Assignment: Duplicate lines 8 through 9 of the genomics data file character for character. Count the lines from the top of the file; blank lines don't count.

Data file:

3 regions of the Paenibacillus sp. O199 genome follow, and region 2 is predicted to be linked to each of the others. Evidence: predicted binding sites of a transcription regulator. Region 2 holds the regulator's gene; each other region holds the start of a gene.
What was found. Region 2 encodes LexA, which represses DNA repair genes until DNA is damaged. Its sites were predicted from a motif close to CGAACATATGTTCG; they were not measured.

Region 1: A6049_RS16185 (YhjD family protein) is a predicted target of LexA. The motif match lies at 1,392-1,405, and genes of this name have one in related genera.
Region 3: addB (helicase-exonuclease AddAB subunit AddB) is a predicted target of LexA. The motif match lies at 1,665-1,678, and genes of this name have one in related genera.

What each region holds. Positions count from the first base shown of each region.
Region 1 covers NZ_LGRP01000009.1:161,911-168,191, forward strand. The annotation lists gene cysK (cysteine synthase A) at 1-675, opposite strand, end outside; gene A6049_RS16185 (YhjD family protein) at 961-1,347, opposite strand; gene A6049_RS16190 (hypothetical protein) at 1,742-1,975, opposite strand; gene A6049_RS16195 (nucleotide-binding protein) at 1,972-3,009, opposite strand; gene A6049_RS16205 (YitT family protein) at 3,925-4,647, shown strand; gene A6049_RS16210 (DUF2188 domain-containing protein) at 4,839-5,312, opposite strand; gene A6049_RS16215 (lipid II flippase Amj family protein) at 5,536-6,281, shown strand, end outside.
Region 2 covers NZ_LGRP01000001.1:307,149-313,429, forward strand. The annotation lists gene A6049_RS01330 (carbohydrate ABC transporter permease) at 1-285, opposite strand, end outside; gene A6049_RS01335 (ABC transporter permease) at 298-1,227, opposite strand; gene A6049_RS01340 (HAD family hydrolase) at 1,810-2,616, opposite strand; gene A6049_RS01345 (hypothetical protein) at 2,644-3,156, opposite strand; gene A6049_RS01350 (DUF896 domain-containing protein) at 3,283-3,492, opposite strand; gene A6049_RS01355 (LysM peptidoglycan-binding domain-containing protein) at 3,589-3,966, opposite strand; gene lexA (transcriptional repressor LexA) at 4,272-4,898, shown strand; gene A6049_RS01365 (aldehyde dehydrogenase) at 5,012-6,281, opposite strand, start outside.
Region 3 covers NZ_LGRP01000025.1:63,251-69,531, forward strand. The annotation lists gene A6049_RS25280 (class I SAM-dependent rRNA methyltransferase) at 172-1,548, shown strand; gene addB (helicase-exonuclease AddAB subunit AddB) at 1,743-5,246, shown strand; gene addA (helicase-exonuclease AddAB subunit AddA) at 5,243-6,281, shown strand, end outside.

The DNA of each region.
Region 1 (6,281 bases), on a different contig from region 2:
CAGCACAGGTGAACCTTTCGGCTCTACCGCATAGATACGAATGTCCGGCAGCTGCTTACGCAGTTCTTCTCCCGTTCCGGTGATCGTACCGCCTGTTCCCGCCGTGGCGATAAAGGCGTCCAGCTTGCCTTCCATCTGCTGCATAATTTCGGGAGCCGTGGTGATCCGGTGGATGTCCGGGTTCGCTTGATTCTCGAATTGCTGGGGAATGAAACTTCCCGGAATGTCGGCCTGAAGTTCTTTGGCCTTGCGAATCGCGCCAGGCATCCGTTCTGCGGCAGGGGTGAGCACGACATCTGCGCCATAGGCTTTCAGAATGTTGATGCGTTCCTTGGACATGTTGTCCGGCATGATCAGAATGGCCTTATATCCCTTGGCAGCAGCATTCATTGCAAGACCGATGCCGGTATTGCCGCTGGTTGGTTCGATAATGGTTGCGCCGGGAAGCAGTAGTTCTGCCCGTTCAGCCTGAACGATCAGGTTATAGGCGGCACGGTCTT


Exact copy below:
Region 3 covers NZ_LGRP01000025.1:63,251-69,531, forward strand. The annotation lists gene A6049_RS25280 (class I SAM-dependent rRNA methyltransferase) at 172-1,548, shown strand; gene addB (helicase-exonuclease AddAB subunit AddB) at 1,743-5,246, shown strand; gene addA (helicase-exonuclease AddAB subunit AddA) at 5,243-6,281, shown strand, end outside.

The DNA of each region.